AMW: RBA expects a slow, bumpy recovery

Much will depend on Victoria.

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Australian Markets Weekly RBA expects slow, bumpy recovery

 

  • The RBA’s latest scenarios for the economy see a slower improvement in unemployment, with the unemployment rate set to peak at around 10% at the end of this year (instead of 9% previously expected) and only fall to 7% by the end of 2022. GDP is expected to contract 6% this year and rise 5% in 2021, with the economy not getting back to pre-COVID levels until 2022.
  • Ongoing labour market spare capacity has also seen forecasts for wages growth and inflation downgraded by around 0.25% points across the horizon with trimmed mean inflation not getting back to the RBA’s 2-3% target range in the forecast horizon.
  • Importantly, below target inflation occurs in all three RBA forecast scenarios (upside, baseline and downside), suggesting the RBA could do more to get inflation towards target, although fiscal policy is clearly best placed to address the current pandemic shock to the economy. This will be a key question markets will be focusing on when the RBA Governor gives his parliamentary testimony on Friday.
  • The RBA’s inflation forecasts are also in sharp contrast to the inflation fears seen amongst some in the market, where breakeven inflation rates and gold prices have risen recently. So far, the impact from COVID-19 has affected demand more than supply even with record government stimulus and very easy monetary policy.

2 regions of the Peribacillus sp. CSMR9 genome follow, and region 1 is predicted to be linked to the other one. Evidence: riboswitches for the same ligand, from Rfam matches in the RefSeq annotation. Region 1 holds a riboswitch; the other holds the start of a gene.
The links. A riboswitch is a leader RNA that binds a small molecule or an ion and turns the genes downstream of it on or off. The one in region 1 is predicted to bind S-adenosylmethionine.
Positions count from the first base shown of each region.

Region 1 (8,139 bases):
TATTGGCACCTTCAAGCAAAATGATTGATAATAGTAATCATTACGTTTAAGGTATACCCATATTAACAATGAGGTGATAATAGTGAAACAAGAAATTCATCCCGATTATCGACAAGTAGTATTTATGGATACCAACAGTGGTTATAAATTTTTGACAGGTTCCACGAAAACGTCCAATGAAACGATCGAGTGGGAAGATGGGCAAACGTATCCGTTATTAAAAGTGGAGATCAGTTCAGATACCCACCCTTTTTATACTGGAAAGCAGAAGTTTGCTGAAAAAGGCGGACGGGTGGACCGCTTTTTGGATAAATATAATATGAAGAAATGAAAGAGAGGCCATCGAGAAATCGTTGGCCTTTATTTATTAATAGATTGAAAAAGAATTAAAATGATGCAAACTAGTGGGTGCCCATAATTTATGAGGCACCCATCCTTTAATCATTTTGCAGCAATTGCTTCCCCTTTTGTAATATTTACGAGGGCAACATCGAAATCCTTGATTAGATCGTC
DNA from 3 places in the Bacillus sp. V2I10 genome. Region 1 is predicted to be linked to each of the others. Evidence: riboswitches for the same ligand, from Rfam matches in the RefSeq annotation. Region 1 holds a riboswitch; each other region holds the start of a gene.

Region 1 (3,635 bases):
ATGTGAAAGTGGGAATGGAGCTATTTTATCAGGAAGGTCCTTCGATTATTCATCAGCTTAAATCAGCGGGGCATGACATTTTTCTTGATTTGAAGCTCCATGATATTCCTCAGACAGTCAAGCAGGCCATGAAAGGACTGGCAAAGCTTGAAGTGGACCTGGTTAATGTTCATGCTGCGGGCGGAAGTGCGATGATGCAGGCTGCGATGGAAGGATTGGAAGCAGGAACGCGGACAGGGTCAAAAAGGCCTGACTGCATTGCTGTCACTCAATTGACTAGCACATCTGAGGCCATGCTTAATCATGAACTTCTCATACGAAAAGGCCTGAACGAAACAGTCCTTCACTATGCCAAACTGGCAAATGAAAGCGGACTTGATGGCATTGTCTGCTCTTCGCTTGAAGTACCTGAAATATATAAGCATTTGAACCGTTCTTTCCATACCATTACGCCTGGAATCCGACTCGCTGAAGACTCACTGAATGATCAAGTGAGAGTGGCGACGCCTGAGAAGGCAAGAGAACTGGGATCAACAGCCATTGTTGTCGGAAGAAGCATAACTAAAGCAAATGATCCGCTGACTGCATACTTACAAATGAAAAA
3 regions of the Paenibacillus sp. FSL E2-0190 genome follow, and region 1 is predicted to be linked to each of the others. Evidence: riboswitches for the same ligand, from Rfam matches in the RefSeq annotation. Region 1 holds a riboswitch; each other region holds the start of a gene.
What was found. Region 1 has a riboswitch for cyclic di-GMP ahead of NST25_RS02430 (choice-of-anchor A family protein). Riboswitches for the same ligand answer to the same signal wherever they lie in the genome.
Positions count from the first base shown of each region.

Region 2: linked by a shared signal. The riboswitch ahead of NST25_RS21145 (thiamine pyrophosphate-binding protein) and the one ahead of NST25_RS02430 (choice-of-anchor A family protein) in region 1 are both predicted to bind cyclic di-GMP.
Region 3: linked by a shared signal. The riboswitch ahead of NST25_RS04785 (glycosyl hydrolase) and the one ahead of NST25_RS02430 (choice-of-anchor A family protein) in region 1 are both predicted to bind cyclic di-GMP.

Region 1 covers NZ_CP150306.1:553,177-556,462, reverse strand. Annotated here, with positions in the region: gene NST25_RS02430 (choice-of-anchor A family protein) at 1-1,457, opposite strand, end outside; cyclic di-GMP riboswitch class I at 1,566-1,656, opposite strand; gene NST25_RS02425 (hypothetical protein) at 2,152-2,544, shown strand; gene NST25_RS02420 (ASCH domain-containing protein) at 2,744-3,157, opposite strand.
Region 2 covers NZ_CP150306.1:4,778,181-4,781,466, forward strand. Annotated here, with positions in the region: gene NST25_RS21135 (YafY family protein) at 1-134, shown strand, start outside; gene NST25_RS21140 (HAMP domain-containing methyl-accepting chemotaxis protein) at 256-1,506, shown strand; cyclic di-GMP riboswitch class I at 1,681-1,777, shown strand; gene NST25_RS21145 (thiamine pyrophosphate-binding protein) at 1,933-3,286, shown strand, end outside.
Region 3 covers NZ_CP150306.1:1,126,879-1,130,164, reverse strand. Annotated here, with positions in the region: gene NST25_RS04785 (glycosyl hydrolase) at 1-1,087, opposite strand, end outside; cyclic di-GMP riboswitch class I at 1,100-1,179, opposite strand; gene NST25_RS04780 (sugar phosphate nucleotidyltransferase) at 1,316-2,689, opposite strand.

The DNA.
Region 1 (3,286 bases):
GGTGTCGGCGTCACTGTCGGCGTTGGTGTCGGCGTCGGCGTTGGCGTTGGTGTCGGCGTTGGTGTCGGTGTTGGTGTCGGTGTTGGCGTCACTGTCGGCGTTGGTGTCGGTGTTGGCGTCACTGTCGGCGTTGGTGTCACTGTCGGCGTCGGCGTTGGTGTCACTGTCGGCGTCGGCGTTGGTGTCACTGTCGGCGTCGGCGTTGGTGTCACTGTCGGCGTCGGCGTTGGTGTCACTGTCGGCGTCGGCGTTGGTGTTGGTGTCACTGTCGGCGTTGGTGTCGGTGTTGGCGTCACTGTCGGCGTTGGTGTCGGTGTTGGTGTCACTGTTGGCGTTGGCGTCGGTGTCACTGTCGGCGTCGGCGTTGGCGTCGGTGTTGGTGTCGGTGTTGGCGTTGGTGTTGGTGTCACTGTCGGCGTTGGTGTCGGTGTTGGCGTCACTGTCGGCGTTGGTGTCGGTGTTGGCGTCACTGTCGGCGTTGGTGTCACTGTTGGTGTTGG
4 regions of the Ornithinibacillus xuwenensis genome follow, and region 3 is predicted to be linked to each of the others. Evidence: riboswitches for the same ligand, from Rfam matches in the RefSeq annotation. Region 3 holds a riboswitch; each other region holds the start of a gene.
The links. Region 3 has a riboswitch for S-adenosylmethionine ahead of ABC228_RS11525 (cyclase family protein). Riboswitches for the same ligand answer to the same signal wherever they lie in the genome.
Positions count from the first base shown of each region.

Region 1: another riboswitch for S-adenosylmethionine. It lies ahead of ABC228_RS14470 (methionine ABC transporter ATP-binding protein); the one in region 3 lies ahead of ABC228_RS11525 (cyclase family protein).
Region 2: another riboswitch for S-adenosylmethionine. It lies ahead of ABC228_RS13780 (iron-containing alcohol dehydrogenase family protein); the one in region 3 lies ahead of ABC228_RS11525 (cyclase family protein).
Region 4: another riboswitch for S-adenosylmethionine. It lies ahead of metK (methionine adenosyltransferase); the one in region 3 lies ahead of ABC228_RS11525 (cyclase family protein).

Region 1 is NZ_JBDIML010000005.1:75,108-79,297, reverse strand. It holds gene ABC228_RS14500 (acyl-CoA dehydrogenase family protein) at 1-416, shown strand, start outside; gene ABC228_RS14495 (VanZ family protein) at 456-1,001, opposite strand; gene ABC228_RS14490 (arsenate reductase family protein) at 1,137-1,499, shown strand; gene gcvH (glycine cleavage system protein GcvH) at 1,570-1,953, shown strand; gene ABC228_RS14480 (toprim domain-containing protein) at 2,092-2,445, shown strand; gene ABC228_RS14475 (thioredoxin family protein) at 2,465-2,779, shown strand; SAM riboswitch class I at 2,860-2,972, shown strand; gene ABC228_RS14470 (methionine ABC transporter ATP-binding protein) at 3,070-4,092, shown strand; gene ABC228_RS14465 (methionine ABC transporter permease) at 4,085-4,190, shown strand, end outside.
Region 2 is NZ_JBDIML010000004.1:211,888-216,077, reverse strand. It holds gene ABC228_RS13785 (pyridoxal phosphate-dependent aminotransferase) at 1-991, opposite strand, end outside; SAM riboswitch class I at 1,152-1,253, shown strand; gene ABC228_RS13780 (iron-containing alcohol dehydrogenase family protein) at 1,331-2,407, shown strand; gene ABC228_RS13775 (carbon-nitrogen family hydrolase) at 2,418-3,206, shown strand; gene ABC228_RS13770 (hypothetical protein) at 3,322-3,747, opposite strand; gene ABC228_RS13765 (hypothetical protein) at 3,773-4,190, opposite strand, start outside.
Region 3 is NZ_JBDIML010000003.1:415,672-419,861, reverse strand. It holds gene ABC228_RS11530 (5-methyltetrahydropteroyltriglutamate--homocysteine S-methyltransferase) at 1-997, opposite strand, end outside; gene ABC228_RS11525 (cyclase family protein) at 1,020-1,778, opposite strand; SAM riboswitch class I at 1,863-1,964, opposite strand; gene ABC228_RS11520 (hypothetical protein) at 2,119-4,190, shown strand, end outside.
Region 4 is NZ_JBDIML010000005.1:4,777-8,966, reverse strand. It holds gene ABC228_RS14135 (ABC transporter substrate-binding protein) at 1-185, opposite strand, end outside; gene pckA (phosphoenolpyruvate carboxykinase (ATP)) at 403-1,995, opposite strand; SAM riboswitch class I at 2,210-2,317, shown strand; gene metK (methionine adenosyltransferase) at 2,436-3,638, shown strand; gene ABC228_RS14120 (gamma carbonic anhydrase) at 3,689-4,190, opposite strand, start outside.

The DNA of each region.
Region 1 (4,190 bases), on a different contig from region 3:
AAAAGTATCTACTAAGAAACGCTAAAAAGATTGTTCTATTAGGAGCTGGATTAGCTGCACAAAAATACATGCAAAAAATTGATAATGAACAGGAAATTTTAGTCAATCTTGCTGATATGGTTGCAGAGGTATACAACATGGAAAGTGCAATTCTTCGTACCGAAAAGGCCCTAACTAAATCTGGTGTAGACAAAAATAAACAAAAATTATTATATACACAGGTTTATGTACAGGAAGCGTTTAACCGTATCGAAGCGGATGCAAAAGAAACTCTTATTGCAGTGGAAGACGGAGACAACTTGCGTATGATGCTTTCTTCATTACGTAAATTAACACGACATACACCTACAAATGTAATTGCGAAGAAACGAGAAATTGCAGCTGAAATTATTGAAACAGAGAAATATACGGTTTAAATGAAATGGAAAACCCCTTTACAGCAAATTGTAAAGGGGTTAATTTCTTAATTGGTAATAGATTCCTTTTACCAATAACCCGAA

The week ahead

  • Australia: A busy week domestically where focus remains on Victorian virus counts which are showing signs of flattening out. Data wise, Australian payrolls are published on Tuesday for the week ended 25 July with job losses from Melbourne’s earlier stage 3 lockdown needing to be weighed against continued reopening elsewhere. The NAB Business survey is also out on Tuesday. The Wage Price Index on Wednesday will be closely watched for early impact on wages, while employment on Thursday is likely to dominate with a wide range of market expectations from -120k to +150k – the key being whether the reference week was too early to pick-up the slowing seen in payrolls to date. RBA Governor Lowe rounds out the week on Friday in parliamentary testimony.
  • International: NZ: across the ditch the RBNZ meets on Wednesday where consensus is for no change. CH: activity indicators for July on Friday under focus, particularly retail sales given the recovery seen in the services PMI so far. Also out is aggregate financing figures due anytime in the week. Europe: quiet week with the summer holiday season firmly underway. US: politics to dominate with Democratic Presidential hopeful Biden set to announce his running mate, potentially influential for the odds of a Democratic clean sweep come November (currently 52% according to PredictIt). Discussion over a fiscal package will continue despite Trump’s executive actions, while on the data front the CPI is on Wednesday and Retail Sales is on Friday. US-China trade negotiators are also set to meet on Saturday.

Please see attached for further details.

Charts of the week

RBA forecasts, while Victoria’s virus cases start to stabilise

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